Mash Media

Amy Taubin on “New Frontier” at the 30th Sundance Film Festival

Klip Collective, What’s He Projecting in There?, 2014.

“NEW FRONTIER,” the mini–art fair component of the Sundance Film Festival, was headquartered this year in and around the building where casual or well-heeled festivalgoers buy movie tickets. (Industry professionals register for passes and “packages” in advance.) Between the ticket buyers and the not inconsiderable numbers of viewers who are excited by the promise of expanded and interactive media, “New Frontier” drew crowds every day to its primary location—between Park City’s Main Street and its free bus depot.

With the exception of jury members and the rich and famous who have their own cars and drivers, almost everyone at the festival gets from theater to theater via Sundance shuttles or Park City buses, mingling on the latter with skiers. “New Frontier”’s location, therefore, also worked in favor of the installations that at night spilled onto the streets near the stairs to the depot. From there, one could be lured toward James Nares’s Street (2011), projected on a large, freestanding screen surrounded by benches and heat lamps, its extreme slow-motion images of New York in summer rendered surreal by the subfreezing temperatures and patches of ice and snow. A half-block in the opposite direction from the depot put you in front of David Adjaye’s circular, two-thousand-square-foot pavilion designed to house Doug Aitken’s The Source (evolving), an open-ended series of video conversations between Aitken and “pioneers” of various creative disciplines (among them Paolo Soleri, Tilda Swinton, and James Turrell) about art in the contemporary world. As bland and vaguely nauseating as Pablum (a throwback to the early years of Sundance where “granola” was the favored descriptive adjective for far too many of the film selections), the videos were omnipresent at the festival, projected outside and inside the dedicated pavilion and shown as short clips before feature films screened in the theaters. (You can find many of them here and on the New York Times website.)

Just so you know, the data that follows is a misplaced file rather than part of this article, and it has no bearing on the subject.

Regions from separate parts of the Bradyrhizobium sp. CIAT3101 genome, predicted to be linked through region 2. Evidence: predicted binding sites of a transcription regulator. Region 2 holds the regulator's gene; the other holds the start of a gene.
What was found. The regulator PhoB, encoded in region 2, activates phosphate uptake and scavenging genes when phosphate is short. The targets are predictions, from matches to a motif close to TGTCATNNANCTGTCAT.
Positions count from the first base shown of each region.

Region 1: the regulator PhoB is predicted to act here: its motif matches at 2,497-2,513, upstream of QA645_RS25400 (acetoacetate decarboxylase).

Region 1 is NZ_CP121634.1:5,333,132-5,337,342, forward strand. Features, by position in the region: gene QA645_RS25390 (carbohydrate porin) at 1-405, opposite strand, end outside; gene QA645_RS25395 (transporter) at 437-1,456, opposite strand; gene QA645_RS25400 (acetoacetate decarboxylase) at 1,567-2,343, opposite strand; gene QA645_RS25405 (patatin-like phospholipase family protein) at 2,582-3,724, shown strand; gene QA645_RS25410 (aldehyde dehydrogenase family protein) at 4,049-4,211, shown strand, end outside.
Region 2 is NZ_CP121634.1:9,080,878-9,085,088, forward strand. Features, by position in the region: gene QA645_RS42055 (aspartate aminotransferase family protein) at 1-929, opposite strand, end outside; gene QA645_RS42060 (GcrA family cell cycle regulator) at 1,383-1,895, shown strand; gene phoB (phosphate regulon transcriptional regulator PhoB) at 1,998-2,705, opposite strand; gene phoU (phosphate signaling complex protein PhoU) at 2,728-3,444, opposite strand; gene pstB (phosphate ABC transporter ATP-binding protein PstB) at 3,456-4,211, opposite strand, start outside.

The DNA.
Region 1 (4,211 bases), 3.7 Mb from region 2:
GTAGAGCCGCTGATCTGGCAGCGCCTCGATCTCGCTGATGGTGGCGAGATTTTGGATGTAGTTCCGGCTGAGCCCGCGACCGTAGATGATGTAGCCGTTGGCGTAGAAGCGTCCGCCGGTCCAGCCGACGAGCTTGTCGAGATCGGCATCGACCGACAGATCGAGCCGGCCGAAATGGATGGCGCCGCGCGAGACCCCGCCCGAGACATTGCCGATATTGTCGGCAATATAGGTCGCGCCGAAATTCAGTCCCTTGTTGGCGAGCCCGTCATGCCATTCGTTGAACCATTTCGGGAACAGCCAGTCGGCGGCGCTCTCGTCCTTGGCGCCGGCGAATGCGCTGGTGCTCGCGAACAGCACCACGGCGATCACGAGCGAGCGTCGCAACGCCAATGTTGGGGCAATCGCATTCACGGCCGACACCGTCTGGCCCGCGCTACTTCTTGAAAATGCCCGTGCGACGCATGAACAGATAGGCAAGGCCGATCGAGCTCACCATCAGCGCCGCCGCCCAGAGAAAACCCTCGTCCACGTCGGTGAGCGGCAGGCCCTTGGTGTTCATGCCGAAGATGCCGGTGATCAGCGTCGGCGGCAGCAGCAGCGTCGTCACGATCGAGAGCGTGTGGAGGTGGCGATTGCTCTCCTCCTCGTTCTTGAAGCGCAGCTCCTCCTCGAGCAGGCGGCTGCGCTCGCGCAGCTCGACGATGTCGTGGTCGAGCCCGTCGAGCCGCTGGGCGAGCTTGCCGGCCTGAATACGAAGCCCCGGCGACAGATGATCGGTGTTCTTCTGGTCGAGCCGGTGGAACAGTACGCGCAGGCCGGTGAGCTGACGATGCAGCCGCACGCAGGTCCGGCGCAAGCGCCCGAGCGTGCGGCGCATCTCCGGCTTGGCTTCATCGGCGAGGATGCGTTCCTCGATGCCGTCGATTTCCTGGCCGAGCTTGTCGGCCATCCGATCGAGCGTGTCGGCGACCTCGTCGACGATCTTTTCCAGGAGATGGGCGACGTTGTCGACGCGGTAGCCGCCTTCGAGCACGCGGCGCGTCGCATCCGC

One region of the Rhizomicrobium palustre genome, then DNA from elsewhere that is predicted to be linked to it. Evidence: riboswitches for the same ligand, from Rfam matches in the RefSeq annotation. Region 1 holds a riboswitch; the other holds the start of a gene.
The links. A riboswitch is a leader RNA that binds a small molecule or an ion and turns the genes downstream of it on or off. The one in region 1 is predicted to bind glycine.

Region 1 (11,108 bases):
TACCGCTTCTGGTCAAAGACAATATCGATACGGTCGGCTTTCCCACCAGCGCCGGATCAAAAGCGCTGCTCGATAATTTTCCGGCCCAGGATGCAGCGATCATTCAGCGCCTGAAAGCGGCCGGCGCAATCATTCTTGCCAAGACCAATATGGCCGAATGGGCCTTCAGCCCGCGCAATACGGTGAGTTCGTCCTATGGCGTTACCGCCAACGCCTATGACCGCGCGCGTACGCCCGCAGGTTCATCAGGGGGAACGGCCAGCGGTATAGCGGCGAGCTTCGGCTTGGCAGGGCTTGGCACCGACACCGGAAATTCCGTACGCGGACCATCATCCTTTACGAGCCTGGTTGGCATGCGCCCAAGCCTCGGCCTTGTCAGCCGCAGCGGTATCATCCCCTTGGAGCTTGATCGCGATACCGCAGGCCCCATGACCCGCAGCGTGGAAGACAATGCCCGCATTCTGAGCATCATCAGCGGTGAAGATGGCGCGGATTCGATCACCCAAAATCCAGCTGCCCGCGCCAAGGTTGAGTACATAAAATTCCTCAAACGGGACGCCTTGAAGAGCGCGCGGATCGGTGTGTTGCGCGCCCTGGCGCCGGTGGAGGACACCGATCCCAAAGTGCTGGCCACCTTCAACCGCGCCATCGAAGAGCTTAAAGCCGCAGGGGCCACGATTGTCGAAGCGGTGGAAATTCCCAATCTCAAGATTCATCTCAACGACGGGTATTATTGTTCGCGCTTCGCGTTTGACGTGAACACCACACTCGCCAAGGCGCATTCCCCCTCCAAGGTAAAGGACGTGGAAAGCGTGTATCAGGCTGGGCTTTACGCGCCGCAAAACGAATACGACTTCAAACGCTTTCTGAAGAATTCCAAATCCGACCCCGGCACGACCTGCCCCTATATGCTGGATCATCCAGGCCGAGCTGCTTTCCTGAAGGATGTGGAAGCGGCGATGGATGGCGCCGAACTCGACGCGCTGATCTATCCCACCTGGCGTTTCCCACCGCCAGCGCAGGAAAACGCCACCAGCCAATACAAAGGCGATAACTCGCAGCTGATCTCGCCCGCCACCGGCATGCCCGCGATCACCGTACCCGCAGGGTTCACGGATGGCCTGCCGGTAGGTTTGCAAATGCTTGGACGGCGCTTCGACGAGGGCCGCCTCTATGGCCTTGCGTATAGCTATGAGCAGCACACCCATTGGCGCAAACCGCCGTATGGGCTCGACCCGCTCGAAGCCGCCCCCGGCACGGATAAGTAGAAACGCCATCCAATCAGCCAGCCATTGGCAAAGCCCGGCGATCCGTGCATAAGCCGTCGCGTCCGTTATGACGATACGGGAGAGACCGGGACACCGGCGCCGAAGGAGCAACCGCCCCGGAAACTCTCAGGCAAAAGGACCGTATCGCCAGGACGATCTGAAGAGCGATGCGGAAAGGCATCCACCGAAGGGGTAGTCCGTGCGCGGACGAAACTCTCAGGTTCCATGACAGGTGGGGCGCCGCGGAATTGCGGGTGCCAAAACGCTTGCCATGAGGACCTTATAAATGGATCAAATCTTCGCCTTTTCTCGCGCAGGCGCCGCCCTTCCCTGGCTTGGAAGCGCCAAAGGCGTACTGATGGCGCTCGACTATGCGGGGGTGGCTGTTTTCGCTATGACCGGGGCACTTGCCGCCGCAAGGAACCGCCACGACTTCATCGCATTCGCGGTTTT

Much livelier, the Klip Collective celebrated the festival’s thirtieth anniversary with high-speed multiple projections of images from Sundance hits (and some misses). These covered the facade of the Egyptian Theater, the Main Street movie minipalace that used to be the festival’s most important venue and which is now used largely for foreign-language film premieres and repeat screenings. It remains my favorite venue—not too big, as are the Eccles and the Marc theaters, not too small like the screens in the Holiday Village four-plex. The work, awkwardly titled What’s He Projecting in There?, was also used as a teaser for the film screenings, a better choice than excerpts from the lugubrious Aitken interviews.

Inside the “New Frontier” exhibition space, crowded with new media work, viewers queued for a chance to don virtual reality headsets designed by Oculus Rift. The headsets are basically a gaming device that will hit consumer stores this year, but here they were used to best advantage by Chris Milk to put you “virtually” onstage with Beck in concert, as the musician covers David Bowie’s 1977 single “Sound and Vision.” The Oculus fans, hanging out on disco-like settees, were face to face with the most subtle and haunting piece in the exhibition, Marina Zurkow’s Mesocosm (Wink, TX) (2012), a hand-drawn animation of a sinkhole around which insufficiently wary birds, coyotes, butterflies, and occasionally humans circle. The animation, which captures the fragility of the threatened ecosystem, develops and changes over time in response to software-driven data inputs, recombining in condensed, seemingly slowed motion (twenty minutes equal one day; 144 hours, one year). The piece is part of Zurkow’s “Mesocosm” series, which can be seen in full on her website. I doubt that the VR enthusiasts paid the piece much attention, but its canny placement in the room (a decision by “New Frontier” curator Shari Frilot) perhaps allowed it to be absorbed into their collective unconscious.

The thirtieth Sundance Film Festival ran January 16–26 in Park City, Utah.